Boston University is one of the largest private research institutions in the country. We have over 33,000 undergraduate and graduate students from more than 130 countries, nearly 10,000 faculty and staff, 250 fields of study, and 17 schools and colleges. With this comes great advantages and a tremendous number of resources.

Our students have the unique opportunity to collaborate with students outside of the business school. They can take classes at the other graduate schools on campus, or take it a step further by pursuing one of our numerous dual degree programs.  They have hundreds of ways to customize their degree, allowing them to tailor their degree to their specific interests and goals.

In addition, we host several campus-wide institutes and research centers that promote collaboration across the University, and drive innovation through research, forums, and ongoing relationships with businesses across the globe. Many are administered through Questrom, such as the Susilo Institute for Ethics in the Global Economy, which provides business students and leaders with the tools to make the most responsible decisions for their organizations and society. We also work closely with our startup incubator, the BUzz Lab, which is BU’s hub for entrepreneurship and home to some of the most creative ideas on campus. Then there’s the Boston University Institute for Sustainable Energy, which is working toward a greener future for our world. It’s also helping Questrom and BU become leaders in the global sustainability community.

But what many people don’t realize is that our MBA programs are actually quite small, allowing our MBA students to experience the “best of both worlds.”  They get to be part of a tight-knit, collaborative community, offering the opportunity to develop strong relationships with their classmates.  They get personalized attention from faculty and professors, and can meet with their advisors one-on-one to craft their personalized career strategy.  They get the feeling of being in a small program, all without having to sacrifice the benefits of being at a larger school.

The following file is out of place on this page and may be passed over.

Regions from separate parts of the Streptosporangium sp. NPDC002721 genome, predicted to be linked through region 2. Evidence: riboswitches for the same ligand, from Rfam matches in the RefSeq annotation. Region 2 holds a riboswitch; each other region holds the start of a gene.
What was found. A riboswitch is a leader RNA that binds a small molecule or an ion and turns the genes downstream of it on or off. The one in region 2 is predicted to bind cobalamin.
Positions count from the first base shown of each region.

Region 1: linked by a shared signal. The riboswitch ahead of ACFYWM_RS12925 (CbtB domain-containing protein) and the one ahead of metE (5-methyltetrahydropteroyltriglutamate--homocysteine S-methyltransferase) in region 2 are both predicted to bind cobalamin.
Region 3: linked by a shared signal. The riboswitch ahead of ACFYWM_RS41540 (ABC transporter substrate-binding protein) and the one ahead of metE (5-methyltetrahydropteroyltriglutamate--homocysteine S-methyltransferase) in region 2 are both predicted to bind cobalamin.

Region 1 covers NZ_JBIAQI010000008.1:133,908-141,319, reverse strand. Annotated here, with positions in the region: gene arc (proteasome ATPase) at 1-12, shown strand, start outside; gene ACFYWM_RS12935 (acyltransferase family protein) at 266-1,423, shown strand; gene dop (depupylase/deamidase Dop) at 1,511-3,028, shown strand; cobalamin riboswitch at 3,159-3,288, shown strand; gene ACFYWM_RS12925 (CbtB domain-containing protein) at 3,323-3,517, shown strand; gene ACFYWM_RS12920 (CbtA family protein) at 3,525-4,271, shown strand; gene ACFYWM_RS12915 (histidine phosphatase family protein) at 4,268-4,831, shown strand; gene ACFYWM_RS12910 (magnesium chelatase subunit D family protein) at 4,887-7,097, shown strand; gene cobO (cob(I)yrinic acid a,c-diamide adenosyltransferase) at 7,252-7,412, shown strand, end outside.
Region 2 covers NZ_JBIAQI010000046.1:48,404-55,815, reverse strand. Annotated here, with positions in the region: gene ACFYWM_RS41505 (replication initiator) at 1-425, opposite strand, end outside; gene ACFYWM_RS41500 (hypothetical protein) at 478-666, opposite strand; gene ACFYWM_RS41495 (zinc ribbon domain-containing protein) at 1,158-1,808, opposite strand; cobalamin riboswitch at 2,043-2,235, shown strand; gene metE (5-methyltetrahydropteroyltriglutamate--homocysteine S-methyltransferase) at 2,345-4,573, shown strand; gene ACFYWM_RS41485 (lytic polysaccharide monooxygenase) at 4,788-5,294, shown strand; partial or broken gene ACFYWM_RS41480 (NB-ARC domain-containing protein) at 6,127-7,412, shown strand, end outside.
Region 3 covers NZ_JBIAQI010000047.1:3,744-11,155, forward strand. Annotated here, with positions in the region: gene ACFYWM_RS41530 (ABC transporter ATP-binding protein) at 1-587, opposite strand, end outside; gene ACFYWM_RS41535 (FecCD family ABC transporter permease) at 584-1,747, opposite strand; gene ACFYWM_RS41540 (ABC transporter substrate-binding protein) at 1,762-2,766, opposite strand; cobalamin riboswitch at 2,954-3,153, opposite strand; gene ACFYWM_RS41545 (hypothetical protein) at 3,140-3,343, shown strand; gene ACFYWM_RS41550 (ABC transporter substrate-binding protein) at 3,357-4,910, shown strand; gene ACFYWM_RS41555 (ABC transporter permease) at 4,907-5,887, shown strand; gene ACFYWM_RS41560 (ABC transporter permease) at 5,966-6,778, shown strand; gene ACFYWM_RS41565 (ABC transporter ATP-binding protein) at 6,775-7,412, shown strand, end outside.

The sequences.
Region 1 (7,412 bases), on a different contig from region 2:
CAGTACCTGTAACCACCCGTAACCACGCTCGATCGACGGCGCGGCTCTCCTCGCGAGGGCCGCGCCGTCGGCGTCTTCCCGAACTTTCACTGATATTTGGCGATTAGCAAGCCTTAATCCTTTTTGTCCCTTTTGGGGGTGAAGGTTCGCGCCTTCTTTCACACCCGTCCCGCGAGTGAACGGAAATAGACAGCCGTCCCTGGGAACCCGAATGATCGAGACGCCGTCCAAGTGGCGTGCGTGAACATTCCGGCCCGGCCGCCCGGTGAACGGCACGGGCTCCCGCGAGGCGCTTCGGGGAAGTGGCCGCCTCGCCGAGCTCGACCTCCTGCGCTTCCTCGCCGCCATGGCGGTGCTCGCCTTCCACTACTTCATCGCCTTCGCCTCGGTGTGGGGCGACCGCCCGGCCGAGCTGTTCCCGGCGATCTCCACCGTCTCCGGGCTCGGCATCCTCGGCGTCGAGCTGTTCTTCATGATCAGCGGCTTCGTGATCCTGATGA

What’s the single most exciting development, change, or event happening at you MBA program this coming year?

In 2014, Boston University Questrom School of Business hosted the Business Education Jam ( – a massive, free-flowing convergence of ideas, concepts, and collaborations that started a path toward a more powerful model for business education. Over 60 consecutive hours, nearly 6,000 registrants from around the world—researchers, scholars, students, thought leaders, and executives—united in a unique virtual environment.

This year, Boston University Questrom School of Business will take this hallmark event to the next level, driving a series of regional conversations across the globe on the future of business education. In November 2017, the first event, in collaboration with the Gordon Institute of Business Science (GIBS), will be held in Johannesburg, South Africa and bring together leading educators and members of industry to identify pressing regional issues business schools face in Africa. Over the next 24 months, events will continue in Europe, South America, Asia, and North America bringing an unprecedented new global perspective to the regional issues business schools face, and chart new ways for business education to meet the future needs of students and employers.

Walk us through the life of an application in your office from an operational standpoint. What happens between the time an applicant clicks “submit” and the time the committee offers a final decision (e.g. how many “reads” does it get, how long is each “read,” who reads it, does the committee convene to discuss it as a group, etc.)